We thank Dr. Terada K from the Department of Pediatrics; Ogoh S from Animal Experiment Research Center; Saika Y, Matoba K, Omori S, Dr. Fujii Y, and Dr. Okino T from the Department of Microbiology; Dr. Nishimura H from the Department of Pathology, and the staff from Tissue Electron Microscopic Research Center and Tissue Culture Research Center of Kawasaki Medical School for their help and cooperation. This work was supported by Project Research Grants (20-4070, 21-412) from Kawasaki Medical School.
- Neumann G, Noda T, Kawaoka Y: Emergence and pandemic potential of swine-origin H1N1 influenza virus. Nature 2009, 459: 931-939. 10.1038/nature08157PubMed CentralView ArticlePubMedGoogle Scholar
- Olson DR, Simonsen L, Edelson PJ, Morse SS: Epidemiological evidence of an early wave of the 1918 influenza pandemic in New York City. Proc Natl Acad Sci USA 2005, 102: 11059-11063. 10.1073/pnas.0408290102PubMed CentralView ArticlePubMedGoogle Scholar
- Andreasen V, Viboud C, Simonsen L: Epidemiologic characterization of the 1918 influenza pandemic summer wave in Copenhagen: implications for pandemic control strategies. J Infec Dis 2008, 197: 270-278. 10.1086/524065View ArticleGoogle Scholar
- Anders EM, Hartley CA, Jackson DC: Bovine and mouse serum β inhibitors of influenza A viruses are mannose-binding lectins. Proc Natl Acad Sci USA 1990, 87: 4485-4489. 10.1073/pnas.87.12.4485PubMed CentralView ArticlePubMedGoogle Scholar
- Hartley CA, Jackson DC, Anders EM: Two distinct serum mannose-binding lectins function as β inhibitors of influenza virus: identification of bovine serum β inhibitor as conglutinin. J Virol 1992, 66: 4358-4363.PubMed CentralPubMedGoogle Scholar
- Hartshorn KL, Sastry K, White MR, Anders EM, Super M, Ezekowitz RA, Tauber AI: Human mannose-binding protein functions as an opsonin for influenza A viruses. J Clin Invest 1993, 91: 1414-1420. 10.1172/JCI116345PubMed CentralView ArticlePubMedGoogle Scholar
- Anders EM, Hartley CA, Reading PC, Ezekowitz RA: Complement-dependent neutralization of influenza virus by a serum mannose-binding lectin. J Gen Virol 1994, 75: 615-622. 10.1099/0022-1317-75-3-615View ArticlePubMedGoogle Scholar
- Reading PC, Morey LS, Crouch EC, Anders EM: Collectin-mediated antiviral host defense of the lung: Evidence from influenza virus infection of mice. J Virol 1997, 71: 8204-8212.PubMed CentralPubMedGoogle Scholar
- Kase T, Suzuki Y, Kawai T, Sakamoto T, Ohtani K, Eda S, Maeda A, Okuno Y, Kurimura T, Wakamiya N: Human mannan-binding lectin inhibits the infection of influenza A virus without complement. Immunology 1999, 97: 389-392. 10.1046/j.1365-2567.1999.00781.xView ArticleGoogle Scholar
- Kawasaki T: Structure and biology of mannan-binding protein, MBP, an important component of innate immunity. Biochim Biophys Acta 1999, 1473: 186-195.View ArticlePubMedGoogle Scholar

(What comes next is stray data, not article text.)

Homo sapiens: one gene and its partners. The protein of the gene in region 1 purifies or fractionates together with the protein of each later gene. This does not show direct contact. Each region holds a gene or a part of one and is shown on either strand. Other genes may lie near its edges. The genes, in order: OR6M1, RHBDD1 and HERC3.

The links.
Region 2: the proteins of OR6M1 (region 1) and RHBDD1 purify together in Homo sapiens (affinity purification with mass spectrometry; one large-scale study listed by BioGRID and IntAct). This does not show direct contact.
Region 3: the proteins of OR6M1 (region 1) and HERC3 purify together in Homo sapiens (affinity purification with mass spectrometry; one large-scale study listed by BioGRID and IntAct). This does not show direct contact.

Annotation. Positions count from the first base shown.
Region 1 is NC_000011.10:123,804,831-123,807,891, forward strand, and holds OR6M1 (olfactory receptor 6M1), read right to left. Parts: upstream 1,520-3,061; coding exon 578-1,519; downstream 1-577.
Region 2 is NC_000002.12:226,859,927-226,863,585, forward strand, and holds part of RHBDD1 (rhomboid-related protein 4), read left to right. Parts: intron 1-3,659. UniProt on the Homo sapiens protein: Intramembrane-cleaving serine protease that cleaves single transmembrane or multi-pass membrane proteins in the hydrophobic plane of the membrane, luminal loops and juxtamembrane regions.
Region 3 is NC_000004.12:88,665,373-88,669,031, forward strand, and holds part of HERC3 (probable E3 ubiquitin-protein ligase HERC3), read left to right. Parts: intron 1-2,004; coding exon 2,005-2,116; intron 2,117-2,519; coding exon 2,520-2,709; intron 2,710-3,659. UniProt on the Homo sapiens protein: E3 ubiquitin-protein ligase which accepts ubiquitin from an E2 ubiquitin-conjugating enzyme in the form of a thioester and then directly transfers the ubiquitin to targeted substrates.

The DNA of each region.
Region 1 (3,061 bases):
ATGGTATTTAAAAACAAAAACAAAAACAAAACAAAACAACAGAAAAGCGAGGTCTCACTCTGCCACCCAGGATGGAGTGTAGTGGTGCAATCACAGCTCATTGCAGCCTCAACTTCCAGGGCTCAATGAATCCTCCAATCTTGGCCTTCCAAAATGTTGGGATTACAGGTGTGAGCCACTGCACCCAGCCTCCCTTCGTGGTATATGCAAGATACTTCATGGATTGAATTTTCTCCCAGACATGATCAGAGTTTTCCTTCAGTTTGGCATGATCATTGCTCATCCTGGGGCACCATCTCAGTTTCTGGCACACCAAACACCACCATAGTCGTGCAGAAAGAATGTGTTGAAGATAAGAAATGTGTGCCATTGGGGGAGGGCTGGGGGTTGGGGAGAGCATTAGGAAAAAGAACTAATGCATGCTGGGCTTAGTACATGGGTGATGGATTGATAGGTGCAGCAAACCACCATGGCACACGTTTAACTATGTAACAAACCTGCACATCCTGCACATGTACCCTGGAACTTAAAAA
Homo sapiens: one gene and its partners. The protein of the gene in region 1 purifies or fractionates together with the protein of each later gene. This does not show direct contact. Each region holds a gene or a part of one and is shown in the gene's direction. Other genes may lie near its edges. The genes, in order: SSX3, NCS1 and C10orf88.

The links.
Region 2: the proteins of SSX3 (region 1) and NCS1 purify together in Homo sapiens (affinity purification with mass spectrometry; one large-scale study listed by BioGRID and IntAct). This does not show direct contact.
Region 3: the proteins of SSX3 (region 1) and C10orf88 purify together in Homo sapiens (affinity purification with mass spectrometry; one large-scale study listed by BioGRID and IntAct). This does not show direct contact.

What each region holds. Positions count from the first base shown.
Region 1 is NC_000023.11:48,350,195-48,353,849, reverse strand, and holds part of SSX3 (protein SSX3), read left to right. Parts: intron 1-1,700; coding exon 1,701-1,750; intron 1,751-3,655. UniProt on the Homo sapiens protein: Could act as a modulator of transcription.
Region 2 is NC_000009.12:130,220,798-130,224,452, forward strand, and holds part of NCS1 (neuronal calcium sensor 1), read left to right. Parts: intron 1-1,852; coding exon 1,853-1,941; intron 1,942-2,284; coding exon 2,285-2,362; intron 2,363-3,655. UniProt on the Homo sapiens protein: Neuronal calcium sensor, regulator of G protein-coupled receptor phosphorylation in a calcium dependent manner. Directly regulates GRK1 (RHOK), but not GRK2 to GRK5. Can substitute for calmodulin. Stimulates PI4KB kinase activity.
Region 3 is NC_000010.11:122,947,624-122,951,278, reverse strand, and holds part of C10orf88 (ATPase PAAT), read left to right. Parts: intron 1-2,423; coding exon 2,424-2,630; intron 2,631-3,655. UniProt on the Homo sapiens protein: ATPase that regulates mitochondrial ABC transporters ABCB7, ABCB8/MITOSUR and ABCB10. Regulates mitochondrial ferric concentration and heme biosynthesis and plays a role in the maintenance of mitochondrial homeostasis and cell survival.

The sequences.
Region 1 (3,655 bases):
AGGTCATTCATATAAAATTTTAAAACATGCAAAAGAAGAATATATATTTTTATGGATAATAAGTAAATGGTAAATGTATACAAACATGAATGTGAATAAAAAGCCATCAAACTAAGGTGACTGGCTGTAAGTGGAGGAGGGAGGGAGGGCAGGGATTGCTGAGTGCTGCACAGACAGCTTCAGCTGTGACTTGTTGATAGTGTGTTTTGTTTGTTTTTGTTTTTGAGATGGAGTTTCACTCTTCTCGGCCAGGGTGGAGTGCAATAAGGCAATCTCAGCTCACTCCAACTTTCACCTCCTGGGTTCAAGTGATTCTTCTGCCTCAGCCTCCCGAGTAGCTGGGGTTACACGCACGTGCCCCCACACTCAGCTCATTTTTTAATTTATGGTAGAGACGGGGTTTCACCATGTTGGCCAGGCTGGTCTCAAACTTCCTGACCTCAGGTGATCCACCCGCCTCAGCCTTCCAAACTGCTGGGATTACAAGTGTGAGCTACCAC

- Fujita T, Matsushita M, Endo Y: The lectin-complement pathway-its role in innate immunity and evolution. Immunol Rev 2004, 198: 185-202. 10.1111/j.0105-2896.2004.0123.xView ArticlePubMedGoogle Scholar
- Summerfield JA, Taylor ME: Mannose-binding proteins in human serum: identification of mannose-specific immunoglobulins and a calcium-dependent lectin, of broader carbohydrate specificity, secreted by hepatocytes. Biochem Biophys Acta 1986, 883: 197-206.View ArticlePubMedGoogle Scholar
- Kawasaki N, Kawasaki T, Yamashina I: A serum lectin (Mannan-binding protein) has complement-dependent bactericidal activity. J Biochem 1989, 106: 483-489.PubMedGoogle Scholar
- Wilson IA, Skehel JJ, Wiley DC: Structure of the haemagglutinin membrane glycoprotein of influenza virus at 3 Å resolution. Nature 1981, 289: 366-373. 10.1038/289366a0View ArticlePubMedGoogle Scholar
- Influenza virus resource[http://www.ncbi.nlm.nih.gov/genomes/FLU/FLU.html]
- Ohuchi M, Ohuchi R, Sakai T, Matsumoto A: Tight binding of influenza virus hemagglutinin to receptor interferes with fusion pore dilation. J Virol 2002, 76: 12405-12413. 10.1128/JVI.76.24.12405-12413.2002PubMed CentralView ArticlePubMedGoogle Scholar
- Reid AH, Fanning TG, Hultin JV, Taubenberger JK: Origin and evolution of the 1918 "Spanish" influenza virus hemagglutinin gene. Proc Natl Acad Sci USA 1999, 96: 1651-1656. 10.1073/pnas.96.4.1651PubMed CentralView ArticlePubMedGoogle Scholar
- Kobasa D, Takada A, Shinya K, Hatta M, Halfmann P, Theriault S, Suzuki H, Nishimura H, Mitamura K, Sugaya N, Usui T, Murata T, Maeda Y, Watanabe S, Suresh M, Suzuki T, Suzuki Y, Feldmann H, Kawaoka Y: Enhanced virulence of influenza A viruses with the haemagglutinin of the 1918 pandemic virus. Nature 2004, 431: 703-707. 10.1038/nature02951View ArticlePubMedGoogle Scholar
- Accession number ADA79597, ADB81459, ADF42661, ADI99498[http://www.ncbi.nlm.nih.gov/genomes/FLU/FLU.html]
- Accession number CY053736, CY054678, HM123483, HM569740[http://www.ncbi.nlm.nih.gov/genomes/FLU/FLU.html]
- Hartshorn KL, White MR, Shepherd V, Reid K, Jensenius JC, Crouch EC: Mechanisms of anti-influenza activity of surfactant proteins A and D: comparison with serum collectins. Am J Physiol 1997, 273: 1156-1166.Google Scholar
- Hawgood S, Brown C, Edmondson J, Stumbaugh A, Allen L, Goerke J, Clark H, Poulain F: Pulmonary collectins modulate strain-specific influenza a virus infection and host responses. J Virol 2004, 78: 8565-8572. 10.1128/JVI.78.16.8565-8572.2004PubMed CentralView ArticlePubMedGoogle Scholar
- White MR, Crouch E, Vesona J, Tacken PJ, Batenburg JJ, Leth-Larsen , Holmskov U, Hartshorn KL: Respiratory innate immune proteins differentially modulate the neutrophil respiratory burst response to influenza A virus. Am J Physiol Lung Cell Mol Physiol 2005, 289: 606-616. 10.1152/ajplung.00130.2005View ArticleGoogle Scholar
This article is published under license to BioMed Central Ltd. This is an Open Access article distributed under the terms of the Creative Commons Attribution License (http://creativecommons.org/licenses/by/2.0), which permits unrestricted use, distribution, and reproduction in any medium, provided the original work is properly cited.